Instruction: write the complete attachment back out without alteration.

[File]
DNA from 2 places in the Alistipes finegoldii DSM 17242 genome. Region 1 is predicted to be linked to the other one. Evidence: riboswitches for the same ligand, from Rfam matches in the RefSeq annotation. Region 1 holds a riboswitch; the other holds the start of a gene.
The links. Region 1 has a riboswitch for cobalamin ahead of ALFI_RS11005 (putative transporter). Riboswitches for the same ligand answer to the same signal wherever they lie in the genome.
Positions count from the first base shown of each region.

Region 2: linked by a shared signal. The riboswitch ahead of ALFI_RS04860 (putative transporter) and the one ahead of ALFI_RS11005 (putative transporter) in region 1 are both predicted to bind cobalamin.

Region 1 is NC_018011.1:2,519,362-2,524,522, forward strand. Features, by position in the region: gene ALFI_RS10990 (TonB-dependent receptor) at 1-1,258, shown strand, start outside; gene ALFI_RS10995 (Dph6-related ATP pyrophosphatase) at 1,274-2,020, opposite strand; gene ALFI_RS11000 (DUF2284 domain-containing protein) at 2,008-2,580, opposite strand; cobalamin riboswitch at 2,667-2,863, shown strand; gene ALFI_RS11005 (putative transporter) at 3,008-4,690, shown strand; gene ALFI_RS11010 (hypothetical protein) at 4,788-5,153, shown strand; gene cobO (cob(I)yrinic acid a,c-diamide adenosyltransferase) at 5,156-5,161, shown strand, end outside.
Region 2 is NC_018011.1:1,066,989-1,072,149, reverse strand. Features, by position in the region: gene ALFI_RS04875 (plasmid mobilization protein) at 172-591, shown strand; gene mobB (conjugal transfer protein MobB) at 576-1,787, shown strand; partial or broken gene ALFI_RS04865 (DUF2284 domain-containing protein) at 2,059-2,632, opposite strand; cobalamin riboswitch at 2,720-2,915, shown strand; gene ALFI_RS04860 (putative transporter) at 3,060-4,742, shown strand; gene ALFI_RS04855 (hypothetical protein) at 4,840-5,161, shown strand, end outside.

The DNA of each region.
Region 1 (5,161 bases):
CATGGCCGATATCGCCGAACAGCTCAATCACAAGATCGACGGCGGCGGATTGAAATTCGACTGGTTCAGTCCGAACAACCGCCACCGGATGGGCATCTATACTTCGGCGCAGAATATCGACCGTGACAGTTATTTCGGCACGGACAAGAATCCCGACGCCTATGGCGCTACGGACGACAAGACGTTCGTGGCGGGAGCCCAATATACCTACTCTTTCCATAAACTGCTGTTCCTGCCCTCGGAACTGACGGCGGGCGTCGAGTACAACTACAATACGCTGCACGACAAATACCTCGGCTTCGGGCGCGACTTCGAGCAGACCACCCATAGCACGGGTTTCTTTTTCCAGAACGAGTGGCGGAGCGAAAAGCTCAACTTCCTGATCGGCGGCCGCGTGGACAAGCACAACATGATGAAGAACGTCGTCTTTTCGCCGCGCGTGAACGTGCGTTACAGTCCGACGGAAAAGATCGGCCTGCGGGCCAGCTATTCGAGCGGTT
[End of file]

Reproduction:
DNA from 2 places in the Alistipes finegoldii DSM 17242 genome. Region 1 is predicted to be linked to the other one. Evidence: riboswitches for the same ligand, from Rfam matches in the RefSeq annotation. Region 1 holds a riboswitch; the other holds the start of a gene.
The links. Region 1 has a riboswitch for cobalamin ahead of ALFI_RS11005 (putative transporter). Riboswitches for the same ligand answer to the same signal wherever they lie in the genome.
Positions count from the first base shown of each region.

Region 2: linked by a shared signal. The riboswitch ahead of ALFI_RS04860 (putative transporter) and the one ahead of ALFI_RS11005 (putative transporter) in region 1 are both predicted to bind cobalamin.

Region 1 is NC_018011.1:2,519,362-2,524,522, forward strand. Features, by position in the region: gene ALFI_RS10990 (TonB-dependent receptor) at 1-1,258, shown strand, start outside; gene ALFI_RS10995 (Dph6-related ATP pyrophosphatase) at 1,274-2,020, opposite strand; gene ALFI_RS11000 (DUF2284 domain-containing protein) at 2,008-2,580, opposite strand; cobalamin riboswitch at 2,667-2,863, shown strand; gene ALFI_RS11005 (putative transporter) at 3,008-4,690, shown strand; gene ALFI_RS11010 (hypothetical protein) at 4,788-5,153, shown strand; gene cobO (cob(I)yrinic acid a,c-diamide adenosyltransferase) at 5,156-5,161, shown strand, end outside.
Region 2 is NC_018011.1:1,066,989-1,072,149, reverse strand. Features, by position in the region: gene ALFI_RS04875 (plasmid mobilization protein) at 172-591, shown strand; gene mobB (conjugal transfer protein MobB) at 576-1,787, shown strand; partial or broken gene ALFI_RS04865 (DUF2284 domain-containing protein) at 2,059-2,632, opposite strand; cobalamin riboswitch at 2,720-2,915, shown strand; gene ALFI_RS04860 (putative transporter) at 3,060-4,742, shown strand; gene ALFI_RS04855 (hypothetical protein) at 4,840-5,161, shown strand, end outside.

The DNA of each region.
Region 1 (5,161 bases):
CATGGCCGATATCGCCGAACAGCTCAATCACAAGATCGACGGCGGCGGATTGAAATTCGACTGGTTCAGTCCGAACAACCGCCACCGGATGGGCATCTATACTTCGGCGCAGAATATCGACCGTGACAGTTATTTCGGCACGGACAAGAATCCCGACGCCTATGGCGCTACGGACGACAAGACGTTCGTGGCGGGAGCCCAATATACCTACTCTTTCCATAAACTGCTGTTCCTGCCCTCGGAACTGACGGCGGGCGTCGAGTACAACTACAATACGCTGCACGACAAATACCTCGGCTTCGGGCGCGACTTCGAGCAGACCACCCATAGCACGGGTTTCTTTTTCCAGAACGAGTGGCGGAGCGAAAAGCTCAACTTCCTGATCGGCGGCCGCGTGGACAAGCACAACATGATGAAGAACGTCGTCTTTTCGCCGCGCGTGAACGTGCGTTACAGTCCGACGGAAAAGATCGGCCTGCGGGCCAGCTATTCGAGCGGTT